Tripp’s journey to becoming an Australian Paralympian began in 1994 when he was in a horrific car accident in rural Victoria. The accident left Tripp comatose from significant head trauma, with kidney failure and serious crush injuries to both of his legs, including a compound fracture that tore through his right calf leading to an amputation below the knee and serious nerve damage to his left.

After a four and a half month stay at the Royal Melbourne Hospital, Tripp moved to the Royal Talbot Rehabilitation Hospital to learn how to live with a prosthetic leg.

“I’d never injured myself like that before and with no frame of reference to fall back on, I said you just get back on with life again, like you just jump back into life,” Tripp said.

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The stupefying state of Pakistani healthcare

Young girl being handed a bottle of medicine

Co-authored with Tim Cox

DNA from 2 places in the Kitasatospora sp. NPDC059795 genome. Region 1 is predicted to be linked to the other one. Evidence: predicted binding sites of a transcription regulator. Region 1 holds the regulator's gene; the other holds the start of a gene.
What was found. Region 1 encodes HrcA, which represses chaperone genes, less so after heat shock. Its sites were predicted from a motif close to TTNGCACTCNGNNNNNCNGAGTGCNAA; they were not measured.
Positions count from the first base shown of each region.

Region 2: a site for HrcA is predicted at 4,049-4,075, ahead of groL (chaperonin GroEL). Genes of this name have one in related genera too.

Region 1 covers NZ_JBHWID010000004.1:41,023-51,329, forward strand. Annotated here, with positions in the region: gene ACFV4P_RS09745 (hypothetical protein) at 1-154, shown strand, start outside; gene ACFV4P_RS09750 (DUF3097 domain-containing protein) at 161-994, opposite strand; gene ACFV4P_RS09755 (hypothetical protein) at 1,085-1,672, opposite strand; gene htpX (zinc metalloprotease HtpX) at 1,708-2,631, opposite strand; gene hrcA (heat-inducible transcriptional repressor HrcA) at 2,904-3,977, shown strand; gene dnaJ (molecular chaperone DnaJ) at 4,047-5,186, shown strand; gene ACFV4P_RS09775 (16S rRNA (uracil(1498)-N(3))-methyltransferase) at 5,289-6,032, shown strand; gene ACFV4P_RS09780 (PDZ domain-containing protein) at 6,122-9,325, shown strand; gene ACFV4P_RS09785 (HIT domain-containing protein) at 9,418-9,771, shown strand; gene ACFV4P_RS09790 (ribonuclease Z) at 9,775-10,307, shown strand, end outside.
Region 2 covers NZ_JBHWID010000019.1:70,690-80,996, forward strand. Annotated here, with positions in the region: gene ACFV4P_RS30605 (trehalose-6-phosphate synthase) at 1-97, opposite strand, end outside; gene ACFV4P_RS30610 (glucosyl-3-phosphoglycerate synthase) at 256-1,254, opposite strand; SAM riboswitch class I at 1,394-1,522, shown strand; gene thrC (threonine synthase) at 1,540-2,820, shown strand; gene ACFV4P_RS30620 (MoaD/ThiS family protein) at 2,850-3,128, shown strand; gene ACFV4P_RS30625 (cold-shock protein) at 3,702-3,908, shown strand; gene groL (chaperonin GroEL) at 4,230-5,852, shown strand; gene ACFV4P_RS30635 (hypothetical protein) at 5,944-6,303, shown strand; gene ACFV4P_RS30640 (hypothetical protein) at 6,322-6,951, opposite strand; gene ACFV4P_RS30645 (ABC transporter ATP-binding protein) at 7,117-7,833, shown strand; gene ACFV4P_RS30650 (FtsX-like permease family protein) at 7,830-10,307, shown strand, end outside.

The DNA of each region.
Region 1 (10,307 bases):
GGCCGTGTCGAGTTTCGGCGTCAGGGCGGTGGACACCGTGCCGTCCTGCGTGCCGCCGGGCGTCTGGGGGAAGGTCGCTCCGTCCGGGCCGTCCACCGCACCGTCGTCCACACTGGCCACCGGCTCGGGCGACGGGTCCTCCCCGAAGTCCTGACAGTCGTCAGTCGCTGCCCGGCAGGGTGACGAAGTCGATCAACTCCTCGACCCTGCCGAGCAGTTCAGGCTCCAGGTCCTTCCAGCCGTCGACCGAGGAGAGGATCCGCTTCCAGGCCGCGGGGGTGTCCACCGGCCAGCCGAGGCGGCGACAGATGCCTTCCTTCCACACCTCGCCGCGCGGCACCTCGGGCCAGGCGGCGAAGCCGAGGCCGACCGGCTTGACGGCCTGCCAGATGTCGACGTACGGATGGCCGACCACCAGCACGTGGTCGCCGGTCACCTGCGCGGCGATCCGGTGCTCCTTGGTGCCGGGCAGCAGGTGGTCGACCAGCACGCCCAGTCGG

Medical professionals have been leaving Pakistan in such large numbers that the country’s healthcare is reportedly stagnating.

Skilled professionals, including medical staff, are taking their skills and ambitions to developed countries where career prospects are brighter in a processed dubbed the brain drain.

A 2011 study by Pakistani academics Muhammad Wajid Tahir, Rubina Kauser and Majid Ali Tahir, found close to 36,000 professionals have left Pakistan in the past 30 years and it is estimated that between 1,000 and 1,500 doctors leave each year with no intention of returning.

Wajid Tahir, Kauser and Ali Tahir estimate that the country has lost around 25 per cent of its medical doctors to date, and the numbers are increasing.

A 2016 survey by Pakistani social research group Gallup Pakistan found that more than two-thirds of Pakistan’s adult population wanted to leave the country for work with half of them leaving for good. The same study in 1984 found that only 17 per cent wanted to do this.

The most commonly cited reasons for people leaving Pakistan are poor career development paths, meager salary packages, inadequate further learning opportunities, and a lack of research culture.